David has a hard stop here in just a few minutes. His daughter’s been sticking her face onto the screen share that we’re looking at because they have an appointment with the big man to talk about presents on the 25th. We need to help David maybe get a little bit of an early exit here. It’s been quite sweet, I will add.
Lindsay: I was going to say, Ruby is the cutest kid ever. I’ve gotten to spend time with her at several conferences. She is absolutely the mascot of NVFC and is not only respected, but she is just a really talented, cute kid. It’s nice to see her smiling face this morning.
Russel: David, I’m going to give you an opportunity to do your final comments and get off to your important appointment that comes next.
David: I’m going to tell you, I use Ruby to help me teach in gas classes. This ties in perfectly to where Lindsay was just going. The ability to get a big picture in your incident in a hurry is essential. It’s needed information.
She said a 360. I’m going to say there’s eight sides to every incident, frontside, backside, left side, right side, top side, bottom side, inside, outside. There’s not a quiz to remember what the eight sides are, but there’s always something happening.
I gave Lindsay the example of if I have natural gas in a sewer. I want to know where the closest interaction between a gas main and the sewer is, to try to track back to where the gas is getting in. I use Ruby. She gives an example when I’m teaching class. She said, “Poop runs downhill. Air runs uphill.” That’s why the odor in the house may be the first indication you have a migrating leak somewhere in a sewer. She’s able to help me teach that, which is hilarious.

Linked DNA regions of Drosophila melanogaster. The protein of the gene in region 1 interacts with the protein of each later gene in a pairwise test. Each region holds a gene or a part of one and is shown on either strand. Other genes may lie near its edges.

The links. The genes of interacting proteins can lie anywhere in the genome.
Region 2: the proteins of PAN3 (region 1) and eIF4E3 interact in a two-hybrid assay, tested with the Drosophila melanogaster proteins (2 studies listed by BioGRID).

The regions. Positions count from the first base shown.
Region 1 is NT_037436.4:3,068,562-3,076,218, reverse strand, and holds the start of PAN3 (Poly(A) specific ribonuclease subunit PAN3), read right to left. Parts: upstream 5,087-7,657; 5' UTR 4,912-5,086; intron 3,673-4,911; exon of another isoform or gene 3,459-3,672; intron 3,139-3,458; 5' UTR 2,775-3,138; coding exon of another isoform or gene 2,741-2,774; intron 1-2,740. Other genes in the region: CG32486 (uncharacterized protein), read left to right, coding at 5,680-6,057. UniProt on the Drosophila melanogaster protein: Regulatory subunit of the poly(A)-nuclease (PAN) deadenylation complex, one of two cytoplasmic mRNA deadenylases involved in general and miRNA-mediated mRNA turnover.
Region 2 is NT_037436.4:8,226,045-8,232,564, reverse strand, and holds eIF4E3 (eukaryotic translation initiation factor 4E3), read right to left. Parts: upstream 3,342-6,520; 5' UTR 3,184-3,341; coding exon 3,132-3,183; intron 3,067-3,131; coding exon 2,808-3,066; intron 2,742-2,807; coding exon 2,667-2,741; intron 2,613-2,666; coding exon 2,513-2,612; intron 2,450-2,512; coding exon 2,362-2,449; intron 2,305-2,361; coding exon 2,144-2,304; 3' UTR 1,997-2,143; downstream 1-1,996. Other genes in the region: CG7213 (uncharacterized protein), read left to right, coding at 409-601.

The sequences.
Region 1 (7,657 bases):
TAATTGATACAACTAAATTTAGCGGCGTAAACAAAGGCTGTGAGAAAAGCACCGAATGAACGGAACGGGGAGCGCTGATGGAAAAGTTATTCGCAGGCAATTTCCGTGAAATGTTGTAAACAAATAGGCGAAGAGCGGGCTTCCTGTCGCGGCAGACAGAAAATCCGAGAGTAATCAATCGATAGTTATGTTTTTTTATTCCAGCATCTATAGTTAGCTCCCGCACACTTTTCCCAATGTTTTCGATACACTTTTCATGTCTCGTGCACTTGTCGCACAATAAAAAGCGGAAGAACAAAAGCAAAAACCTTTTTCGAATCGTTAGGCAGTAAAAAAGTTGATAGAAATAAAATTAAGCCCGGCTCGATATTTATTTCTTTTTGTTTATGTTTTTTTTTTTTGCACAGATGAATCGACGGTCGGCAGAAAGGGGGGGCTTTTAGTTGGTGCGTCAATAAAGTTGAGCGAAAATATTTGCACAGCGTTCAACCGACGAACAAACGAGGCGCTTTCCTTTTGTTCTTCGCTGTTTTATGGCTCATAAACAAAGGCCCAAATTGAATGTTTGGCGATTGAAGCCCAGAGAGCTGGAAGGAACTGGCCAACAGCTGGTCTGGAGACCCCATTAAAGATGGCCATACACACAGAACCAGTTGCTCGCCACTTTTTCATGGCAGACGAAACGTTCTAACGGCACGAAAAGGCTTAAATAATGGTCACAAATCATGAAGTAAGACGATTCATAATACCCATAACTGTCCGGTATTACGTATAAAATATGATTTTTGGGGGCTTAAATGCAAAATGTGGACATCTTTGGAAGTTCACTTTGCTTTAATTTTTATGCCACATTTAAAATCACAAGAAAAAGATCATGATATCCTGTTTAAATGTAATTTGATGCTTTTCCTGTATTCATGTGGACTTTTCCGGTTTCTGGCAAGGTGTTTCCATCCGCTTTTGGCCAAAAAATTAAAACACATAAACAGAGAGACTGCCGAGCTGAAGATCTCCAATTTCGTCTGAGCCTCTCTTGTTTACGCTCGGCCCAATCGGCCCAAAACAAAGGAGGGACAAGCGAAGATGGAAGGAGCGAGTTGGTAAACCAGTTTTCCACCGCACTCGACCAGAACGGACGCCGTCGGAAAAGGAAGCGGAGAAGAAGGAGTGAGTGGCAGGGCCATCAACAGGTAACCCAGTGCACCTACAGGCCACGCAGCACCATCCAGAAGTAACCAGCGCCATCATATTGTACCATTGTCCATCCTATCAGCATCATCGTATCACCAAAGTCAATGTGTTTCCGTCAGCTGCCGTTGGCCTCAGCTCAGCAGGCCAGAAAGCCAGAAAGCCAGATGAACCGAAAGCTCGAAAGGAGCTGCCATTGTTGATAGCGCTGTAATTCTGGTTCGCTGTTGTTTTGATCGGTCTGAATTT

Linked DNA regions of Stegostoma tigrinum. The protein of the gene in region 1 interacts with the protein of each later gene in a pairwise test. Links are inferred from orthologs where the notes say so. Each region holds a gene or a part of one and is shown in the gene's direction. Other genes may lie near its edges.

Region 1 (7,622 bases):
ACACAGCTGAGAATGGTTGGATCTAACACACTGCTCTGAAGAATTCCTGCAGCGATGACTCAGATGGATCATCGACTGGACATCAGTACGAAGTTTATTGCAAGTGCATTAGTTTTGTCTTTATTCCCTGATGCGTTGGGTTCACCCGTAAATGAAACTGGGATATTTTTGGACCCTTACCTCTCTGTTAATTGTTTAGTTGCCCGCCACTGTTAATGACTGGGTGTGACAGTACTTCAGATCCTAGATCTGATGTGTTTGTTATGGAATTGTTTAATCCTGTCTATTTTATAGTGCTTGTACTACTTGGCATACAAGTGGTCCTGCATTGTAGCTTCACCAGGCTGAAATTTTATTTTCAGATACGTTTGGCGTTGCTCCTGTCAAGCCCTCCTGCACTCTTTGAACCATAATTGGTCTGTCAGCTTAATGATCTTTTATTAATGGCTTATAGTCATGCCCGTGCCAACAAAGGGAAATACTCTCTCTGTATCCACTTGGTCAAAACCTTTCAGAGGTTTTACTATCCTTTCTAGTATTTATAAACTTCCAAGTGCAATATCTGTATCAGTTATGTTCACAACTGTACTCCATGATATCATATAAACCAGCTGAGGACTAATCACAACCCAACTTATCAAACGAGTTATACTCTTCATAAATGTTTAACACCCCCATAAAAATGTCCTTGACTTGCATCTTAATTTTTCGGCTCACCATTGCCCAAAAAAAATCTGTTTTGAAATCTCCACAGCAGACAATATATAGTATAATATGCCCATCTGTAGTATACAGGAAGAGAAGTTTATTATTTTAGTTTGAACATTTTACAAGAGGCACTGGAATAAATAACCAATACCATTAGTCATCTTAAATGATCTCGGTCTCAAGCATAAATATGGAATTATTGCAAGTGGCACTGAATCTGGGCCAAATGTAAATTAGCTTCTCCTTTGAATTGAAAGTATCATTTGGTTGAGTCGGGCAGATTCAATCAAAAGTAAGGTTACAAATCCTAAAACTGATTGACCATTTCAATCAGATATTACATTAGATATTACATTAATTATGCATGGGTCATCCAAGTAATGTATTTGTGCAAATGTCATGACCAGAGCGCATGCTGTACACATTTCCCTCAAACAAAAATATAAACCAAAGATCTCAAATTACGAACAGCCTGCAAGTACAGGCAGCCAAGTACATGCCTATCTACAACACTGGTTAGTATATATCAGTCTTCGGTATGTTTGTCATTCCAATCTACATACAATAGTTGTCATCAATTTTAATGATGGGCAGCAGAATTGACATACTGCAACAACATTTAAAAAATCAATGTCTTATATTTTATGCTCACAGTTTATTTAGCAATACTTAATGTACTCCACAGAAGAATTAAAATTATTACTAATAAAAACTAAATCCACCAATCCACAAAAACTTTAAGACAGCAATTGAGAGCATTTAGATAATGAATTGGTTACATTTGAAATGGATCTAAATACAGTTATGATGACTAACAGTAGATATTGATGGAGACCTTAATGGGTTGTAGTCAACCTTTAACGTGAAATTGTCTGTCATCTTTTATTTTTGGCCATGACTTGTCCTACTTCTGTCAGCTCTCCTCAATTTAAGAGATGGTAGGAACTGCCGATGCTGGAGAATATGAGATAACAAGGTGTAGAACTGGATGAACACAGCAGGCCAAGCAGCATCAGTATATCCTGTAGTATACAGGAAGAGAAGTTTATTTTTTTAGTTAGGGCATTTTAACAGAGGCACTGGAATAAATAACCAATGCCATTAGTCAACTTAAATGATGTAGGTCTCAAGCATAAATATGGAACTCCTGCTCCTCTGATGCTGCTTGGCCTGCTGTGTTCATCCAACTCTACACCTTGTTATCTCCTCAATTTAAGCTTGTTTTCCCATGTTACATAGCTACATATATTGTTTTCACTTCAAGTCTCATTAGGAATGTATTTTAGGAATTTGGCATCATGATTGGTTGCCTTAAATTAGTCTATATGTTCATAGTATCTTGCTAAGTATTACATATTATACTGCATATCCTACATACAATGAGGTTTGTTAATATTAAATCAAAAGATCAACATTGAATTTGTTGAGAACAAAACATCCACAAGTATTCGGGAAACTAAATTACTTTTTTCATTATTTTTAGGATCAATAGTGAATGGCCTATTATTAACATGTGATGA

Russel: That’s awesome.
David: If it’s damage that has occurred either through corrosion, or there was a boring nick to a line that didn’t leak immediately, or somebody was excavating without having a locate and they just covered the hole back up and walked away from it and now we’re dealing with a leak a time period later understanding the relationship between the sewer and the gas mains would be huge.
I can go on my county’s GIS, I can see my sewers, but I can’t see the distribution maps. With BuxusTM, I can see the mains, and Lindsay tells me with permission they can get those GIS files. They can overlay the sewer on there. They can overlay water mains on there. Now, I can see the paths where they correlate where this gas is migrating.
As I said earlier, we’ve put a lot of focus the last couple years on migration of gas and odor fading with mercaptan. The more information I can look at, at one time to figure out where this gas is coming from or potentially coming from or potentially coming from, the quicker we can get ahead of this.
We can lessen damages. We can lessen the time we have streets closed, things like that, and preserve life, which is huge.
I want to leave one final thought on the success of good liaison programming. A pipeline operator local to us had a strike in 2010. They’re the only pipeline operator I’m aware of in the United States that allows trained personnel to turn off mainline valves on their system, with training.
They will come out. They do the liaison. They give a training on where the mainline valves are. They provide that.